Arrakis is on a path to bring powerful new RNA-targeted small molecule (rSM) therapies to millions of patients.

RNA as a Therapeutic Target

The potential therapeutic value of targeting RNA is well recognized. But to date, intentionally targeting RNA has required oligonucleotide drugs, which have challenging pharmaceutical properties that limit their utility for patients. Nevertheless, there are precedents for RNA-targeted small molecules (rSMs), including several approved drugs. In contrast to oligonucleotide drugs, these molecules were all discovered through serendipity; only after their discovery was it learned they acted on RNA.

Emerging research has answered fundamental questions about the complex lifecycle of RNA and its suitability as a target for structure-based small molecule drug discovery. No longer thought to be an inconsequential intermediary between DNA and proteins, we now know:

  • RNA folds into predictable and conserved secondary and tertiary structures that can be inferred from sequence
  • The in vitro structures can be demonstrated to match the structures within cells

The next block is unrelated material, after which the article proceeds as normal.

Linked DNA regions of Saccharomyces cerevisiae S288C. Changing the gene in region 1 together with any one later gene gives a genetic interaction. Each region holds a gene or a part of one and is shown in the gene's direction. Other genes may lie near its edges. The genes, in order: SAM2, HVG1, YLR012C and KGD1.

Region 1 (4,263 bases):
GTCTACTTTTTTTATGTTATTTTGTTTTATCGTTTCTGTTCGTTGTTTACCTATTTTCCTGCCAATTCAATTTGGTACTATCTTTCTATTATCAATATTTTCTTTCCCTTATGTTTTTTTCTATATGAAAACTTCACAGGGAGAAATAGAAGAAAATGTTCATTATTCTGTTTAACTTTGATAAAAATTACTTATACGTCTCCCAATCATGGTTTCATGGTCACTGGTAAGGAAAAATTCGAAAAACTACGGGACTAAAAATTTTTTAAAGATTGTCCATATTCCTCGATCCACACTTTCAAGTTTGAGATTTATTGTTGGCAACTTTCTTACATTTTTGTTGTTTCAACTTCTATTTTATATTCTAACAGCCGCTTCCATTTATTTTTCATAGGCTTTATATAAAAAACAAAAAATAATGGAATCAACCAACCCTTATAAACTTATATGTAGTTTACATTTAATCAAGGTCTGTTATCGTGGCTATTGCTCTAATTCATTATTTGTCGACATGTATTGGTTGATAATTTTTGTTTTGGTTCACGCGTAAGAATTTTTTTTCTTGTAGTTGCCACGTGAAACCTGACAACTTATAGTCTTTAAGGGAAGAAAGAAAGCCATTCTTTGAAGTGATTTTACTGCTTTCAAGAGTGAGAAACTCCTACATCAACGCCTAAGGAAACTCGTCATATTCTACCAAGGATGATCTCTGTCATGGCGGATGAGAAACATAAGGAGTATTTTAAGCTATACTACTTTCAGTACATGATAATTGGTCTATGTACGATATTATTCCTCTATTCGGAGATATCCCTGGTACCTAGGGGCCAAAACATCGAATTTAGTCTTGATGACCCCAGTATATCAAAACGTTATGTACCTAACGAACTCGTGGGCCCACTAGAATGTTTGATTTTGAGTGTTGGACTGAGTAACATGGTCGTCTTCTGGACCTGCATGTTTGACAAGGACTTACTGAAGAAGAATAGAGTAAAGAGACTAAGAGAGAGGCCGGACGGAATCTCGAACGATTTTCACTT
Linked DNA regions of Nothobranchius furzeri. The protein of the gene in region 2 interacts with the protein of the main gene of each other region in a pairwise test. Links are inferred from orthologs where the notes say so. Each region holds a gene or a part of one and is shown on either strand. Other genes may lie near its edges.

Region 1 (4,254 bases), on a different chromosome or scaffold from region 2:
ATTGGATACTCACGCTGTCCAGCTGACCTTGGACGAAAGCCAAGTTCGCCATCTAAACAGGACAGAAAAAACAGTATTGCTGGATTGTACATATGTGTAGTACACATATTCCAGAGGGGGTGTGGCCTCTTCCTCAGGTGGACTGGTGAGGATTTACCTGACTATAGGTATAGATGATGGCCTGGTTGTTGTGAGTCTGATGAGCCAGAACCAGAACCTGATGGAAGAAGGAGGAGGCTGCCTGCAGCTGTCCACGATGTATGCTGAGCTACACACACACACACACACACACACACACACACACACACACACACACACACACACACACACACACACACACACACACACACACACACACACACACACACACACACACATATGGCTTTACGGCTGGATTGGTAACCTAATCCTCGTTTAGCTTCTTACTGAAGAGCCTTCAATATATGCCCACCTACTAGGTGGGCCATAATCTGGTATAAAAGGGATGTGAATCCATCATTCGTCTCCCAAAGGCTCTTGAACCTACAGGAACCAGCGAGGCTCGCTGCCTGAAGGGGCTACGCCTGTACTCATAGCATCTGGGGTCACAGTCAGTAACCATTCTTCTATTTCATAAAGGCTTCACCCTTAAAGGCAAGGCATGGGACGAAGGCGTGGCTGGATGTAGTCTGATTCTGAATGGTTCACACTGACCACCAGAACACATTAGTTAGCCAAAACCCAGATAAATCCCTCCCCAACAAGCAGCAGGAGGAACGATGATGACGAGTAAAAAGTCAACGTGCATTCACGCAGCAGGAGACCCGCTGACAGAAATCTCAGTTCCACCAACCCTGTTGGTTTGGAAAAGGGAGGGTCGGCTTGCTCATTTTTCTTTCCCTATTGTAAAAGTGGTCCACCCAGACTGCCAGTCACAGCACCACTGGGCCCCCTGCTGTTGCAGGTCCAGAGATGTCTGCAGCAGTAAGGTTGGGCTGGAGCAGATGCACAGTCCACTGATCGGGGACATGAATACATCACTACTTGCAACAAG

• RNA structures are diverse and dynamic, but selectivity is achievable with small molecules
  • RNA structures are functionally significant, specifically influencing the translational efficiency of the RNA into protein

These RNA properties allow us to deploy the principles of structure-based drug design so we may rearchitect the drug discovery workflow for RNA and design disease-treating rSMs. We are screening hundreds of RNA targets to deeply explore chemical and RNA structure space. The result is a unique understanding of the principles of RNA-small molecule interactions and the ability to select the most promising target/hit combinations to advance as therapeutic programs.

RNA pockets and dynamics
The pockets and dynamics of RNA provide multiple opportunities to intervene in the life of an RNA to alter its function. RNA folds into complex three-dimensional pockets that can be characterized computationally and experimentally. These pockets are remarkably similar to druggable pockets in proteins. In addition, RNAs interconvert into multiple related conformations that can each be targeted by small molecules to impede RNA function.

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